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News & Views of Phillips Since 1976
Monday July 22nd 2024

Movie Corner: Search Outside the Box Office

By HOWARD MCQUITTER II


The best films are not necessarily current box office hits. Just the other day, TCM (Turner Classic Movies) featured one of the best films in film history which is The Passion of Joan of Arc (1928). Directed by Carl Theodor Dreyer (Master of the House, 1925), the film showcases one of the most remarkable single performances by an actor in film history – Renée Jeanne Falconetti as Joan of Arc. She was known at the time for comedy routines in theater and cinema. What silent film thespians learn to master is visual expressions and body movements. In numerous closeups Falconetti does an amazing performance as the tortured Joan of Arc who is being accused of heresy by powerful ecclesiastical men. She does this for 110 minutes. It’s nothing less than extraordinary.


I saw The Passion of Joan of Arc many years ago, but after seeing it again recently I realized even more than before how great her performance is, as well as the film. Adding to the exceptional work is the director Carl Theodor Dreyer (1889-1968), born in Copenhagen, Denmark. He is considered one of the best directors and screenwriters of all time.


Many – if not most – film critics (at the present time) agree Citizen Kane (1941) is the best film ever made. A masterpiece without doubt, the film is complicated, mysterious and dramatic to its core. I saw it many years ago when I was much younger without grasping its contribution to cinema. Over time, watching Orson Welles in Citizen Kane (and in his large body of work directing or acting in his movies), I began to see why it is so revered by many film directors, screenwriters, critics and audience members. (The Third Man, 1949, is one of my favorite films of all time, with Orson Welles as principal actor along with Joseph Cotten and Alida Valli, directed by Carol Reed.)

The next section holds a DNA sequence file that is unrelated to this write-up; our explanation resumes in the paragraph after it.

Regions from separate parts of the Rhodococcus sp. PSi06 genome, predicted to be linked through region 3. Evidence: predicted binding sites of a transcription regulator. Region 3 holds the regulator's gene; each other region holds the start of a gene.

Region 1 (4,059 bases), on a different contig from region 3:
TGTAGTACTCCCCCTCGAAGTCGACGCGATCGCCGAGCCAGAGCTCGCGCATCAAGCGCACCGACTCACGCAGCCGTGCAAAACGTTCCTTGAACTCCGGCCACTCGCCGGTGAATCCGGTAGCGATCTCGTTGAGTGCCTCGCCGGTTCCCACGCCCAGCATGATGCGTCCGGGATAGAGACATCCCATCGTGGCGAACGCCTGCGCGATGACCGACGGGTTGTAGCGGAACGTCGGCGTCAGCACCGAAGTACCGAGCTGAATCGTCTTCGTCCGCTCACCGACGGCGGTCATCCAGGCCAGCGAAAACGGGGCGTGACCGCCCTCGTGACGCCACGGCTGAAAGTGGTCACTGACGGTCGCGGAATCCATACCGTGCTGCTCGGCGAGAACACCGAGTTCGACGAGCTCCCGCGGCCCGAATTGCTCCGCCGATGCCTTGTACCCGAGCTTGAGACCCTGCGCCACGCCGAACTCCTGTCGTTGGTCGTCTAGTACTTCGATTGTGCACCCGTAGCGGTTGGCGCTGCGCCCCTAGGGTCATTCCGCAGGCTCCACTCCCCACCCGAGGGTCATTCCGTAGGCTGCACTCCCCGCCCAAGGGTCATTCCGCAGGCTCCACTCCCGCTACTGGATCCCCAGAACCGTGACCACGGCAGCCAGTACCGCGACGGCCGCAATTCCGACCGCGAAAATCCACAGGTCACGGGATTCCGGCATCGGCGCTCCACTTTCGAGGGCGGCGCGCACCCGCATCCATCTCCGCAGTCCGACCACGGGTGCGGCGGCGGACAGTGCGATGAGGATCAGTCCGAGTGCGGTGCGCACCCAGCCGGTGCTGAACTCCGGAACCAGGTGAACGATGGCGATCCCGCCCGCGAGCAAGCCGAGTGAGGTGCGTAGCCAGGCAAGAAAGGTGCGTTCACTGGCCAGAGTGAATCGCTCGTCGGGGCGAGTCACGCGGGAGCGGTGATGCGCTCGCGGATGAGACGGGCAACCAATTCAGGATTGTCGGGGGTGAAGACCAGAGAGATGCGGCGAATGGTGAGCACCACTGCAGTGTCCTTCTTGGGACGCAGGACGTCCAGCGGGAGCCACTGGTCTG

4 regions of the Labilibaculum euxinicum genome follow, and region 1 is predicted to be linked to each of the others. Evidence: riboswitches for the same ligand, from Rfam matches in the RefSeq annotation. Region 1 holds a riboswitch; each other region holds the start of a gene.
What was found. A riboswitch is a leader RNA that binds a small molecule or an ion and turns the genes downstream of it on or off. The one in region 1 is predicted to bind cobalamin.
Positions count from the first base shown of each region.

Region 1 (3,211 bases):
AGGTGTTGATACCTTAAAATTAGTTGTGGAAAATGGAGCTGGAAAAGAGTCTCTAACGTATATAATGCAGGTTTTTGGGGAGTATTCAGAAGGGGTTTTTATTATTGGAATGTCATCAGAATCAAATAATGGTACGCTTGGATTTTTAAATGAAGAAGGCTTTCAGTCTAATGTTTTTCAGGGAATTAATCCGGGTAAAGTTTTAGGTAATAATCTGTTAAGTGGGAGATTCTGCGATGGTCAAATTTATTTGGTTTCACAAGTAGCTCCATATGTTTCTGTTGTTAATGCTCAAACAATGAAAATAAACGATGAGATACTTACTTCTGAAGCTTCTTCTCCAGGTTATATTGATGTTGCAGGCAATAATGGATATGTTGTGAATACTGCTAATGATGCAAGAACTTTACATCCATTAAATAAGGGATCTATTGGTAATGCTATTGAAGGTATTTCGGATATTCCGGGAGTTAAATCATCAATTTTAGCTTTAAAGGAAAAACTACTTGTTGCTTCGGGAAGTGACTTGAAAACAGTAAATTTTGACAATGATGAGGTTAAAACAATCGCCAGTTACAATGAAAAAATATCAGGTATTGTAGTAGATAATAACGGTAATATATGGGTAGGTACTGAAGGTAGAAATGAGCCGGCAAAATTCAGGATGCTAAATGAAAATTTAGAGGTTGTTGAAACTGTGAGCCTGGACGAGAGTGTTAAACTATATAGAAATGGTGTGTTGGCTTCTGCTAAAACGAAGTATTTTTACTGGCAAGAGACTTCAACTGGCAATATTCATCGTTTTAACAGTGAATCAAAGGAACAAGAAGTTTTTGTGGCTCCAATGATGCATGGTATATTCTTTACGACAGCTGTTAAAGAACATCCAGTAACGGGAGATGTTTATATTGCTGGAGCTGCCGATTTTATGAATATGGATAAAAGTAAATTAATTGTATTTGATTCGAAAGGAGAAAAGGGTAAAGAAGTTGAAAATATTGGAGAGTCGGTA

Kane (Orson Welles) grows up in poverty and loves his sled, known as “Rosebud”, a term periodically used throughout the film. One day he is taken from his home and eventually amasses great wealth as a newspaper tycoon. Welles directed, produced, co-wrote (with Herman Mankiewicz) Citizen Kane. RKO Pictures was behind the film. But Welles’ Kane will soon become controversial because Kane parallels the contemporary William Randolph Hearst, the media mogul of the day. Hearst didn’t ignore the comparison to him and the term “Rosebud” which he interpreted as a reference to his mistress, Hollywood actress Marion Davies. Hearst refused to publish Kane in any of his newspapers and went further attempting to buy up the prints and destroy them. Hearst’s move also intended to destroy Welles’ career. Even though Citizen Kane garners several Academy nominations, it never wins best picture. At the 1941 Academy Awards, Citizen Kane won only best screenplay. Indeed, the influence of Hearst’s wrath made an impact.

In the film, Kane becomes a victim of his own success. Avarice, adultery, and cruelty gets the best of the man. What’s truly missing from his life is happiness. He divorces his first wife, Emily Norton Kane (Ruth Warrick) for a young dancer Susan Alexander (Dorothy Comingore). When warned by his manager Mr. Bernstein (Everett Sloane) that if he doesn’t change his habits, misfortune will consume him. Kane smugly dismisses him. And his best friend and colleague, Jedediah Leland (Joseph Cotten), cannot save him from his greed. Lessons in Citizen Kane are deep and are a reminder one must use their wealth wisely or lose more than just money.

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